Is Your Yard Part of the Homegrown National Park?

Purple coneflower in front of daisy fleabane, native pollinator plants.

Millions of people flock to the national parks each summer, seeking magnificent scenery and interesting history. But what if, instead, millions of people discovered the parklike nature of their own backyards and community open spaces?  

According to Douglas Tallamy, a well-known entomologist and ecologist, “We cling to the notion that nature should be saved where nature remains, not where humans work, live, farm, or play.”  

Instead of maintaining our home landscapes in their fragmented state, he suggests a different point of view and some new practices. If enough of us voluntarily plant native plants, remove invasive plants, turn down the lights at night, and nix the pesticides, we'll begin to create connected habitat across fences. We'll fill in the national mosaic between the lines.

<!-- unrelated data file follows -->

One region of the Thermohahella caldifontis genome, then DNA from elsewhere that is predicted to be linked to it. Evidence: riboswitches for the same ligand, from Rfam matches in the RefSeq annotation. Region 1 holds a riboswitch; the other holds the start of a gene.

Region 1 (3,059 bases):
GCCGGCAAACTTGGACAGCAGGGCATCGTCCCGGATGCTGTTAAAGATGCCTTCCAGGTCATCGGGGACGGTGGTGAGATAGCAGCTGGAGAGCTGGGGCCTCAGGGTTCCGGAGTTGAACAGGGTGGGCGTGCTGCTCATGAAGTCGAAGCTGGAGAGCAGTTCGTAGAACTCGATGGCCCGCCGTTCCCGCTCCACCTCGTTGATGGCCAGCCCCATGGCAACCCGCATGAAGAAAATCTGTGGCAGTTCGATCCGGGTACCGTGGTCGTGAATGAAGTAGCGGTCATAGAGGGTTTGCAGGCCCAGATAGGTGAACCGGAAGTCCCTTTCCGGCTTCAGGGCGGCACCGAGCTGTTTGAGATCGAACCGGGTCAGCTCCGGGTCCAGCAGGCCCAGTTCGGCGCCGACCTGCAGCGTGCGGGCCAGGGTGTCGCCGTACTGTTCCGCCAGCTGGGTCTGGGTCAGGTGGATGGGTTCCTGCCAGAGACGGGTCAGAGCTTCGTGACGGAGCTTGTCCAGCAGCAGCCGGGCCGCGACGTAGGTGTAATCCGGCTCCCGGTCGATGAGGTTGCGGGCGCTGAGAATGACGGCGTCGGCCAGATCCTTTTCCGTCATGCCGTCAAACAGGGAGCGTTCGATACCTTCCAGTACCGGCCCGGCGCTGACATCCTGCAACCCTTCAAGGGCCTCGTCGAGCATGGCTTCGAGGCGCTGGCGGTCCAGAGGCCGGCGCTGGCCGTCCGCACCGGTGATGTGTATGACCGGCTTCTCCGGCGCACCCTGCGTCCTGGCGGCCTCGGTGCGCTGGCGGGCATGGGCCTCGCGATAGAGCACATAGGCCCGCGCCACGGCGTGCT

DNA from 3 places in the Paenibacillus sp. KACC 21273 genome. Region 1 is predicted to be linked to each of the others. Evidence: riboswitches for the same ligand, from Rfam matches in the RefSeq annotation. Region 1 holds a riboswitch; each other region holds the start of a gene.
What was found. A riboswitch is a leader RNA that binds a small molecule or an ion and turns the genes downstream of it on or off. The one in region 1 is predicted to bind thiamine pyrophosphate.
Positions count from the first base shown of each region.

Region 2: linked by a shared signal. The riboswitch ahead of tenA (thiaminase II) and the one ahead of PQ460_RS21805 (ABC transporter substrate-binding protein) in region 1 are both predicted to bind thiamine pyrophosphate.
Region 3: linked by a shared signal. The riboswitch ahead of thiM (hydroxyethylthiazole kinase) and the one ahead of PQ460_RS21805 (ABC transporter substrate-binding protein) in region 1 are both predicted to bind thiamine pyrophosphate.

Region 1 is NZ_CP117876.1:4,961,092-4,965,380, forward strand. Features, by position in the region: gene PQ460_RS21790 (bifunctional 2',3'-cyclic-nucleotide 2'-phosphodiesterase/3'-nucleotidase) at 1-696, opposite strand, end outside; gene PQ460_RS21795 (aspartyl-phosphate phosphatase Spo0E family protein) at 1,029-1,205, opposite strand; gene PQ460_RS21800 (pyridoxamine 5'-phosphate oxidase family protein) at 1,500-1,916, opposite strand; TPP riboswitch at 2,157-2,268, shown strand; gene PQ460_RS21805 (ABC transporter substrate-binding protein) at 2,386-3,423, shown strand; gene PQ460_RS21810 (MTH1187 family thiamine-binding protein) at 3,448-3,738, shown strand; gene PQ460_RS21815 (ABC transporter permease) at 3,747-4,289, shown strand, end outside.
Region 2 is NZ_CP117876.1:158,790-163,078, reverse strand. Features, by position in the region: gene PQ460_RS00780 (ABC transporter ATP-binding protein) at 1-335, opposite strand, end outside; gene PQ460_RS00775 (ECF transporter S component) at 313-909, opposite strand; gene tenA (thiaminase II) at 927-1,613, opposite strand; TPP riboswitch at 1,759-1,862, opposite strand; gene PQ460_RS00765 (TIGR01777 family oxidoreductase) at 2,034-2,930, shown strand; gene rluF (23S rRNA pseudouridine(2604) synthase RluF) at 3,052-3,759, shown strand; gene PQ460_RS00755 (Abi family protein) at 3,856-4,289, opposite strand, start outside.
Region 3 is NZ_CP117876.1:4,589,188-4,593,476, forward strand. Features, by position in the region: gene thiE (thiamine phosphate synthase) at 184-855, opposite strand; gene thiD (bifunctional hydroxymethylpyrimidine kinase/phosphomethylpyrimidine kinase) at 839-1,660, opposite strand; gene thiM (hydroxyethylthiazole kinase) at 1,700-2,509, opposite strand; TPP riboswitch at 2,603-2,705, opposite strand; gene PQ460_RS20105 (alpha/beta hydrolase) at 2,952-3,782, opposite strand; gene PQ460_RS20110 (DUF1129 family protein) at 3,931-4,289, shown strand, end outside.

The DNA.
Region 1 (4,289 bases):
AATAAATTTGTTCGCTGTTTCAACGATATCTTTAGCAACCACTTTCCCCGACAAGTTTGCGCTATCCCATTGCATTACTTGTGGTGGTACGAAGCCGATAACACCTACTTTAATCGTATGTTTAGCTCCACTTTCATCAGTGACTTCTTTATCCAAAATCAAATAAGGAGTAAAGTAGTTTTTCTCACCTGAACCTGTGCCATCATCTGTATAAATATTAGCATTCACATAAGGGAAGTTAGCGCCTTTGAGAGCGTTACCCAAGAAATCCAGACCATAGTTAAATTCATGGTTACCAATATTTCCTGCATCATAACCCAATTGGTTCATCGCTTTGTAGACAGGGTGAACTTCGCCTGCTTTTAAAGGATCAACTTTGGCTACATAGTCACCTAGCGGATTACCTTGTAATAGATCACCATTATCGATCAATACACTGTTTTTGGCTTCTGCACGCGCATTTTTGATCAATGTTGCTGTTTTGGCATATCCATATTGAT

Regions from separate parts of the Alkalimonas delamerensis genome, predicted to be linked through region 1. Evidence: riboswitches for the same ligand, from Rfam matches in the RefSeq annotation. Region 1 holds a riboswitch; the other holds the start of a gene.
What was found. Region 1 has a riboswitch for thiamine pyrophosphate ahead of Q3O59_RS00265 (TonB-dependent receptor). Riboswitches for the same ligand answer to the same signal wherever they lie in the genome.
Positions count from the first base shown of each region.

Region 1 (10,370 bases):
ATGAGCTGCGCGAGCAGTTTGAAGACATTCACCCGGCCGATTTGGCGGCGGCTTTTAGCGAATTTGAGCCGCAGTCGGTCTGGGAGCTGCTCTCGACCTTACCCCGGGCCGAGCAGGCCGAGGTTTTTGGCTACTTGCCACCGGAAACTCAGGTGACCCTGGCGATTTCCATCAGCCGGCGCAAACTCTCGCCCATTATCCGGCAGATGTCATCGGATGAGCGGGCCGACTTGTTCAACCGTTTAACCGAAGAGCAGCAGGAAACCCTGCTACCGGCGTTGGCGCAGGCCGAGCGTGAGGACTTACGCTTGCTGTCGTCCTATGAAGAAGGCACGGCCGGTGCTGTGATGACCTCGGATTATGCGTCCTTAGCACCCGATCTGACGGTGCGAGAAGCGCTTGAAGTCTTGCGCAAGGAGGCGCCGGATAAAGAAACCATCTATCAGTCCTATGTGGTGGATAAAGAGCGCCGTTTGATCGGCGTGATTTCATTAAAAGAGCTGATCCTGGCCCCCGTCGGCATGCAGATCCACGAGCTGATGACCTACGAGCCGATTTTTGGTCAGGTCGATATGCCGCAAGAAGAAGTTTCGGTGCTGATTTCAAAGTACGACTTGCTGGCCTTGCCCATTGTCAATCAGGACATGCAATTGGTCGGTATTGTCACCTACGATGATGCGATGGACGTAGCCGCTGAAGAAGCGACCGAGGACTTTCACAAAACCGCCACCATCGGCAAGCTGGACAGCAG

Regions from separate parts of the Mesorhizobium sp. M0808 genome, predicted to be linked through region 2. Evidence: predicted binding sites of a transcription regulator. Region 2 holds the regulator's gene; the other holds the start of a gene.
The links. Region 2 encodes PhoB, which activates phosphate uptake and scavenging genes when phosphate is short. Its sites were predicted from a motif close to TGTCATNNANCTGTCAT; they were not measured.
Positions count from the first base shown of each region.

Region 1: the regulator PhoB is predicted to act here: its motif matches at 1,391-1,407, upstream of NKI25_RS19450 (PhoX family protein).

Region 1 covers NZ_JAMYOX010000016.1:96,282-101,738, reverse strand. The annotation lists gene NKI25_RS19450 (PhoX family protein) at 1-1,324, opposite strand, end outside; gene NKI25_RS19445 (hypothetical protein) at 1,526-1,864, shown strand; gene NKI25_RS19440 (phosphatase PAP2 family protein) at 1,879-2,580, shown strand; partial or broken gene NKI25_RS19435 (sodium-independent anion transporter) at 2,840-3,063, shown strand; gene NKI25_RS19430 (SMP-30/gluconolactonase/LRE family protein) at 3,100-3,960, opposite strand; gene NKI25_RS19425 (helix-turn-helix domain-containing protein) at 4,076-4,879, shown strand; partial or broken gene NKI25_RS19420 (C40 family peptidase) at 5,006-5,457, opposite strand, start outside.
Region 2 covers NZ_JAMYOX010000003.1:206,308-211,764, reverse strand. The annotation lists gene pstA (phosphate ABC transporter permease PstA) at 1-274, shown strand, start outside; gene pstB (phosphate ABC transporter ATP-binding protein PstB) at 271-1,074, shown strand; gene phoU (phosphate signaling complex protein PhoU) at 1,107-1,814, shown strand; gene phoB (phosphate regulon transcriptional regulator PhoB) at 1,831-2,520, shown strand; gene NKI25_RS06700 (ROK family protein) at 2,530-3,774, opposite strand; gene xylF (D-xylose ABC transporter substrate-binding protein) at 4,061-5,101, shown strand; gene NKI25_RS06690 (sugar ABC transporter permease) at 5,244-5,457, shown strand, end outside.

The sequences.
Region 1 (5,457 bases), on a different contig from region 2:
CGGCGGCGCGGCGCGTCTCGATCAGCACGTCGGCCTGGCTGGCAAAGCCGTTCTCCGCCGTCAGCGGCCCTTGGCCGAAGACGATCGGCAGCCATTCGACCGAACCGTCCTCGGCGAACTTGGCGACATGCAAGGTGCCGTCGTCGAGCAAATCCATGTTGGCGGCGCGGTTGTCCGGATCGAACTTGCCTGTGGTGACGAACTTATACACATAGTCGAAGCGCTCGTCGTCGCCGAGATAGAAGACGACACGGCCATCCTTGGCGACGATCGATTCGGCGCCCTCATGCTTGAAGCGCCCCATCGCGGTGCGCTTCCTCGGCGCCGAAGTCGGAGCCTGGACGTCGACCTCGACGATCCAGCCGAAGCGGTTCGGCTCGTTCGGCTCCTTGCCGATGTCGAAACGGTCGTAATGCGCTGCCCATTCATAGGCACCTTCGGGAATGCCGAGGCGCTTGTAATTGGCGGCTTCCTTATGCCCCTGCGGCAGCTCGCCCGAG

If you’ve read his books or heard his talks, you already know he has a name for the idea: the Homegrown National Park.

Beginning in 2020, Tallamy and his business partner, Michelle Alfandari, created an organization and an interactive map where you can make your mark on the map by declaring that you are adopting the recommended practices. 

See the complete article in the May 2023 edition of Connecticut Gardener

Image of participation by states at